Right now we are working on commercial planes that will carry many passengers, and that will be as safe as any method of transportation, in fact, safer. Already many devices are known to make flying more safe, and as the need for them develops we will be able to solve the problems that we will face.
Personally I believe in disarmament, but I also am convinced that the easiest way to bring that about is to be ready to face any situation that may arise. With aircraft we can both attack and defend and the new planes we are building are so constructed that they can fly more than two hundred miles per hour. Recently we have been able to construct a plane that can discharge a horizontal bomb, and that is a great advantage. Here before bombs have been aimed at the target by diving straight down over the target, to be hit, and then releasing the bomb, but now we are able to fly straight ahead, thousands of feet in the air, and at the same time aim at the target with almost no misses.
Today we are ahead of other countries in the development of aircraft, but the advantage may not be for long. So for our own protection, it is necessary to continue our experiments and to maintain supremacy in the air, for the speed and distances that large planes can fly without refueling makes it imperative that we can both attack and defend against a method of warfare that is more dangerous than any menace we have ever faced.”
Other features of the event were the addresses by Bishop Charles L. Mead and Dr. W. J. Davidson. Both stressed the importance of Kansas Wesleyan because of its combination of education at low cost and its background of religion.
“The first task of modern education is to restore faith in God,”Bishop Mead stated in quoting the opening remarks if a speaker before New York University. “Trained youth is responsible for the development of the airplane,” he continued, pointing to the exploits of Charles A. Lindbergh and to the fact that Glenn L. Martin was a student of Kansas Wesleyan. Give these young men and women education with a religious background, both speakers asserted and they will carry on the work that has been started, and will solve the problems of the present day and of the future in such a way that will be the foundation upon which they build will be permanent.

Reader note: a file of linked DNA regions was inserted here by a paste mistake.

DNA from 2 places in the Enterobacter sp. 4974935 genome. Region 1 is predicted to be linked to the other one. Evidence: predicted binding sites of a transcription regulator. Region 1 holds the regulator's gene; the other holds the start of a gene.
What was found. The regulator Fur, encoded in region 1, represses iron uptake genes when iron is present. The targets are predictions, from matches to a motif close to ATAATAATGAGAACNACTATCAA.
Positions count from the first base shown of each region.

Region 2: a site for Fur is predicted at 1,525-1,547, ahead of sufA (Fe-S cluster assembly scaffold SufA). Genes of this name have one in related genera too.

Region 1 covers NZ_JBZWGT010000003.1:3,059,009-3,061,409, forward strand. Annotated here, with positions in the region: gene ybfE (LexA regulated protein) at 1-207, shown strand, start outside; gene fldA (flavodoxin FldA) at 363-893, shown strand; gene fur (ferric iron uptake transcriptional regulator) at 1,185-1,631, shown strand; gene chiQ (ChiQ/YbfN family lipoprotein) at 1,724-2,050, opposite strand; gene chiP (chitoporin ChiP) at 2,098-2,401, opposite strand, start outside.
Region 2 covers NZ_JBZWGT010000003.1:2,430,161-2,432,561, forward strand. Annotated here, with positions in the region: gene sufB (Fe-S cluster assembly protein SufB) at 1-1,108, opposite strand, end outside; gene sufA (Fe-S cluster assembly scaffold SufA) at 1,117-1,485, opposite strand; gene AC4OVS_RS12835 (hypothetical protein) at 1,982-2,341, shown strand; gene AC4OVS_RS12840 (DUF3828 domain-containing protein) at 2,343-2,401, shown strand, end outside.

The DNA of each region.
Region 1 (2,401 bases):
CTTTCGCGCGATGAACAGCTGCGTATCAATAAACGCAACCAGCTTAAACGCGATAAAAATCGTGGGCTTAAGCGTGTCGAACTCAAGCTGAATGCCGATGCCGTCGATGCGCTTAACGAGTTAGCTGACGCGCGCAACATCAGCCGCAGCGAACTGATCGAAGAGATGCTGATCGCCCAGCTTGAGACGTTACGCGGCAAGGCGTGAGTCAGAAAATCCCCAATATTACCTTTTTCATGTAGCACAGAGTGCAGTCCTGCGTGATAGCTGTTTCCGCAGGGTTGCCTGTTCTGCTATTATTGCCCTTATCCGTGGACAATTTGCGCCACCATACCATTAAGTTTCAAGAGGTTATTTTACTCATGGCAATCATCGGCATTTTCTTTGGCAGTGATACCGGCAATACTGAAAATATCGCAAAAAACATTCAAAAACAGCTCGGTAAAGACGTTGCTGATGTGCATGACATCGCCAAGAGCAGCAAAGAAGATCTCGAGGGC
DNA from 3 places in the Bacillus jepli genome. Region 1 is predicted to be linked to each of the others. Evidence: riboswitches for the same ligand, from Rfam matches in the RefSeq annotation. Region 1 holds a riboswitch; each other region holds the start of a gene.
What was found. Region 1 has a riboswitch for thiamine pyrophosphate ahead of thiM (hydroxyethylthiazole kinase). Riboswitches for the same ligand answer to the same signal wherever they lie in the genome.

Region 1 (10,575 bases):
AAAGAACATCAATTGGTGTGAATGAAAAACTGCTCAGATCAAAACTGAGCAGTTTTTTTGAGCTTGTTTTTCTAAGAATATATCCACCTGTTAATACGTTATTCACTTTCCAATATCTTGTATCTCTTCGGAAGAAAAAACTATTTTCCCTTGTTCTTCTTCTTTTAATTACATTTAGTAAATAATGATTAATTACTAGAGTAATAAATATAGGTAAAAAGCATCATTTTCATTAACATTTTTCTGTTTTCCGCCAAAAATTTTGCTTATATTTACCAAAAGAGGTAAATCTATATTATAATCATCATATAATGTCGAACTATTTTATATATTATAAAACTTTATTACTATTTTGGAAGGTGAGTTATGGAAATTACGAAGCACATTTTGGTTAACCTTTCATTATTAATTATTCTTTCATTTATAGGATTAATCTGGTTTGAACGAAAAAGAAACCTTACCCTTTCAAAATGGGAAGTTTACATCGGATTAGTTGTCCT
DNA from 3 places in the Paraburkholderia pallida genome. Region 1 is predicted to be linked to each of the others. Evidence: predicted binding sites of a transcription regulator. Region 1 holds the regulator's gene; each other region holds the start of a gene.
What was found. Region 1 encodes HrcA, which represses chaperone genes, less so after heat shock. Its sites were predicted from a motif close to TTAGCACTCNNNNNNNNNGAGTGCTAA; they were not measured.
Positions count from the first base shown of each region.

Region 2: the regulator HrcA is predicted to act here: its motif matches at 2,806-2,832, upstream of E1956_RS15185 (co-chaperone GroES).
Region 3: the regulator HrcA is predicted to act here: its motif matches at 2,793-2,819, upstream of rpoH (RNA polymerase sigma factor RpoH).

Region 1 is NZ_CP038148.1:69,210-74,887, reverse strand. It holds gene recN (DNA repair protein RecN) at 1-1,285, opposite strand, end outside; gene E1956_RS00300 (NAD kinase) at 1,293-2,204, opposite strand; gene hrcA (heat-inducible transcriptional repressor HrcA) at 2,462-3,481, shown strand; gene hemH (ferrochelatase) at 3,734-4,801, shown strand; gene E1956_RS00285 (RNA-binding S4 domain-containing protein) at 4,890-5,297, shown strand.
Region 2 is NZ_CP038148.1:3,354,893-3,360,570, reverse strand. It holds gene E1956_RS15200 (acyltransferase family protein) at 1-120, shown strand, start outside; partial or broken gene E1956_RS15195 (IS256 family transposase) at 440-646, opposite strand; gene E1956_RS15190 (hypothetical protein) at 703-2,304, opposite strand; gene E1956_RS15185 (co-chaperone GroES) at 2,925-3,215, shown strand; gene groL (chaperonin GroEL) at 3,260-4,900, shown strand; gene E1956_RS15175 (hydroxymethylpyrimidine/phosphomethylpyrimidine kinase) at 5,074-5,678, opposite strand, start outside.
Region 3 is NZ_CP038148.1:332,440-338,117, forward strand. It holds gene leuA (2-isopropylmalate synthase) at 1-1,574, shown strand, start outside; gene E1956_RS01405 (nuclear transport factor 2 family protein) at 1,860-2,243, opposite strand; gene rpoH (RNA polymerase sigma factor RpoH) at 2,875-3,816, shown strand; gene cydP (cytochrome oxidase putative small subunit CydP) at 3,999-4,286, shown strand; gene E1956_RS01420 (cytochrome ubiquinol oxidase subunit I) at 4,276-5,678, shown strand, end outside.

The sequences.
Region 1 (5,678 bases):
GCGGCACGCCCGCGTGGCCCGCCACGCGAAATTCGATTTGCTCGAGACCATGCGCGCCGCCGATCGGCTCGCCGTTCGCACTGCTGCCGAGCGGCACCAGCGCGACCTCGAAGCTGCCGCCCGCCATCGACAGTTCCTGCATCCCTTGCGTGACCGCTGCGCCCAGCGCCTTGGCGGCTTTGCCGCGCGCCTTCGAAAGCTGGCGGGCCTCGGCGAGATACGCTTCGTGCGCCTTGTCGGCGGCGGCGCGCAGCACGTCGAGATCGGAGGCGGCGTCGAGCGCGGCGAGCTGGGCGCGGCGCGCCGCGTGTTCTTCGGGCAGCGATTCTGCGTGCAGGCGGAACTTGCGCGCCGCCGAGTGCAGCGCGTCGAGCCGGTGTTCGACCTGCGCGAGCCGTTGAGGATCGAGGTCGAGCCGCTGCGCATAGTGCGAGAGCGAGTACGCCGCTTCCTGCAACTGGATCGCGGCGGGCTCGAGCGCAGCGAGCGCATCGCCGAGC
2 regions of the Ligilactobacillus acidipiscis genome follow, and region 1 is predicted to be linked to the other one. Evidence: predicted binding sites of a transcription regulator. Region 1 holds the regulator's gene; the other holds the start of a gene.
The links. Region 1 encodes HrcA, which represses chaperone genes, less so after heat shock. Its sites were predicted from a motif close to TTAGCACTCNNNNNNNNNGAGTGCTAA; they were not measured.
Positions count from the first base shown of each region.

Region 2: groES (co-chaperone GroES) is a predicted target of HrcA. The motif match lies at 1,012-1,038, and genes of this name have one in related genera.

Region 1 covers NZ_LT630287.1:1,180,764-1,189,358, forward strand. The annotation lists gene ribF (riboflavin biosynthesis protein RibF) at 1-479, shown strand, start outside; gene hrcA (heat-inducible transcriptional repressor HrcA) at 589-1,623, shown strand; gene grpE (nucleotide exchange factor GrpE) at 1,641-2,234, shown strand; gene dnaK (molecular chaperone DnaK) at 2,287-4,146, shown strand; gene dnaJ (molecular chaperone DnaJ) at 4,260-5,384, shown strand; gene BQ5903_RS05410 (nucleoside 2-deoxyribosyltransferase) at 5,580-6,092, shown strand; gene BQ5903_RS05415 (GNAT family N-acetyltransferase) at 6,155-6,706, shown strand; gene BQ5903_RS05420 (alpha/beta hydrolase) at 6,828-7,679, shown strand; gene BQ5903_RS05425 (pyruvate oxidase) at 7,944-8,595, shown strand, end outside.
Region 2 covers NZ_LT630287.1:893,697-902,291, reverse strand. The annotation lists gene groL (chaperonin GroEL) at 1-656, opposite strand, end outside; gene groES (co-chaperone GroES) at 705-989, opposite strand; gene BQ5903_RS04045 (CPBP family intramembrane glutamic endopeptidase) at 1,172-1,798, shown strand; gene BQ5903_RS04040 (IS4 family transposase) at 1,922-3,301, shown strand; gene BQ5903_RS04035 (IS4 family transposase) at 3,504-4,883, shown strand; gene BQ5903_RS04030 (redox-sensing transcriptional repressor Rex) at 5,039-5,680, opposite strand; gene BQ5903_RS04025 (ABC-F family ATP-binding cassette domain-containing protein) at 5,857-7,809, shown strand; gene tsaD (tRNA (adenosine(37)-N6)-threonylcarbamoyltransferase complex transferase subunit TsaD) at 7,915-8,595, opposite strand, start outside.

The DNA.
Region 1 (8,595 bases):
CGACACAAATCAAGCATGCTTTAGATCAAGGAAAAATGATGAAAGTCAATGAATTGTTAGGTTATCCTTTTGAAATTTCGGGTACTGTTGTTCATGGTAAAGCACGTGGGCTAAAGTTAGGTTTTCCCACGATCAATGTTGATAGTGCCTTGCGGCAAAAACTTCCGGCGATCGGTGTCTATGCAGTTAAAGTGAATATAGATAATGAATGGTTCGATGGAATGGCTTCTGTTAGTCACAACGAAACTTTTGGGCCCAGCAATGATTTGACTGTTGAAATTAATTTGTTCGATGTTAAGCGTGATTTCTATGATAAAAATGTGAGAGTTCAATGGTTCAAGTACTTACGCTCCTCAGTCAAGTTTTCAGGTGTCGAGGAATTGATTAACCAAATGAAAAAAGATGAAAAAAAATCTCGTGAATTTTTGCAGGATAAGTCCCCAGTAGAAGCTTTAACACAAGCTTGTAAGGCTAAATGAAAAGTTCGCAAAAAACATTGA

Music was furnished by Kansas Wesleyan quartets composed of Misses Emily Hancock, Lucille Haymen, Ethel, Todd and Ellen Jones and Hollis Hayward, Ranold Plott, Herlan Loyd, and Ralph Dungan. Music during the dinner was furnished by the Wesleyan Trio, while Louis Zerbe gave a delightful violin solo and F.H. Denker a most enjoyable vocal solo. President Bowers opened the meeting and Rev, G. H. Zentz, pastor of the First Methodist Church, was toastmaster.
A feature of the banquet was a special table reserved for members of the faculty of the university, who were presented to the audience in a body. Probably few persons before had realized how many were employed by the school, nor how much their educational and financial contribution had meant to the community. Incidentally it was a fitting tribute to a group of instructors who have been most loyal to the university, and have made many personal and financial sacrifices to contribute to its welfare.
~THE SALINA JOURNAL - TUESDAY FEBRUARY 21, 1933